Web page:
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Fight for groundbreaking treatment goes to Parliament today

It’s been hailed as a wonder drug with the potential to change dozens of lives. But Kalydeco, a breakthrough treatment for a strand of cystic fibrosis called G551D, sits languishing on PHARMAC’s funding list amongst 100+ other medications not available to New Zealanders.

Today at 12:30pm Cystic Fibrosis NZ will be presenting a petition seeking funding for Kalydeco to Parliament, along with a range of other petitions seeking funding for treatments not currently available in NZ.

The petitions are part of Patient Voice Aotearoa's Signatures for Life campaign which seeks to increase funding for medicines in NZ.

Kalydeco is the first medication that fixes the underlying cystic fibrosis defect, essentially turning off cystic fibrosis. It represents a major breakthrough. Current life expectancy for those with cystic fibrosis is 37 years, but this drastically improves with Kalydeco.

In May this year PHARMAC recommended Kalydeco for funding with a low priority, which means it may linger for years on the funding waitlist.

"The evidence backing Kalydeco is unequivocal, in fact NZ is the only country in the OECD (with a significant cystic fibrosis population) that has not funded Kalydeco.

"The issue is that PHARMAC simply doesn't have enough funding for medicines. That's why we support the Signatures for Life campaign calling on the Government to increase funding" says Jane Bollard, Chief Executive of Cystic Fibrosis NZ.

"While NZ should be a place where people who need it can access life saving medications, this is currently not the case. Funding for medications in NZ is too low, meaning many people miss out" says Jane.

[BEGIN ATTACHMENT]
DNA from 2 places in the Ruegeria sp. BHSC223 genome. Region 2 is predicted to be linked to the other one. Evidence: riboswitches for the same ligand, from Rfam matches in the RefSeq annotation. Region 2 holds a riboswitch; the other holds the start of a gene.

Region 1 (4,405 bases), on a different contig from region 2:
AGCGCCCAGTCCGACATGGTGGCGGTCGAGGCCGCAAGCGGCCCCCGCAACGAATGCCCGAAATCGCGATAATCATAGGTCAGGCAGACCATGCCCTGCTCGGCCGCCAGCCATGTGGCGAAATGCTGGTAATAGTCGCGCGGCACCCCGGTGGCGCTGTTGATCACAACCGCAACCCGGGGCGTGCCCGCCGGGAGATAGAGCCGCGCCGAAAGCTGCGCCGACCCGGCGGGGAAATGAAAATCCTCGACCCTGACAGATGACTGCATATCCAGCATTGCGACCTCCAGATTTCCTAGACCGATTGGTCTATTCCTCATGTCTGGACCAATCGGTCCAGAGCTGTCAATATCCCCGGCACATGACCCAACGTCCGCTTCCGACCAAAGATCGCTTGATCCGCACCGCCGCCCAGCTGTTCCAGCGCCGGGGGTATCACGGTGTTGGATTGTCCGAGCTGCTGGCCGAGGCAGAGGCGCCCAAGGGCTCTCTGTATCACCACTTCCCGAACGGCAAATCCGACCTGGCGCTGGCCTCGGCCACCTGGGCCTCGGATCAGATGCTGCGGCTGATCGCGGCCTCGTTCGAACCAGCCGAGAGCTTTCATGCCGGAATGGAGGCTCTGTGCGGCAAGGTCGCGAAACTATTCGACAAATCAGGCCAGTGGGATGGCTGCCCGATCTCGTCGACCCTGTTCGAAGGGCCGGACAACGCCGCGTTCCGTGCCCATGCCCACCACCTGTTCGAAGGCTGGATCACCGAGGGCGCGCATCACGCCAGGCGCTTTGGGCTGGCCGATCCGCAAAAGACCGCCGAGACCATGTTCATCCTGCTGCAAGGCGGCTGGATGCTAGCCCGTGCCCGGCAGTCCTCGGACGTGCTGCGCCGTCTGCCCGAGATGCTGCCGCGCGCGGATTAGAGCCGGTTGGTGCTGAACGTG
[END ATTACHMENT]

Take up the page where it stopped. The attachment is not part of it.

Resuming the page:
NZ is well behind when it comes to the providing medicines and treatments for those who need it:
• NZ has worst access to medicines in the OECD
• Over 100+ medicines are on the waiting list
• Over 250,000+ Kiwis are waiting for medicines
• Every $1 spent on modern medicines saves the health system between $3 - $10 in hospitalisations depending on the condition
• Some high priority medicines have been waiting for almost six years to be funded, and others not deemed high priority have been waiting for almost 14 years
• This means that many New Zealanders are not receiving modern medicine

"The fact that there are so many different petitions across a range of conditions, some rare and others widespread, shows that this issue affects a huge number of people. If you're not directly affected you will know someone who is" says Jane.

Eddie Porter’s two-year-old son Otis has cystic fibrosis and would benefit from Kalydeco. Currently, Otis has a life expectancy of 37 years and maintaining a quality of life is a constant battle. If Otis could access the drug Kalydeco, he would live a relatively normal and lengthy life.

“My heart breaks when I know that there is a drug that is funded in other countries that will give my son a normal life”, says Eddie. “If we stay in New Zealand, Otis’ condition will deteriorate to the point where he will die young. As the drug is funded in Australia, we face the very real prospect of becoming medical refugees, a decision that many New Zealanders we know have made in order to give their children the best shot at life. Why won’t our Government do something to help our son?”

The Signatures for Life campaign includes a petition calling for an increase in funding for medicines in NZ, more information can be found here:

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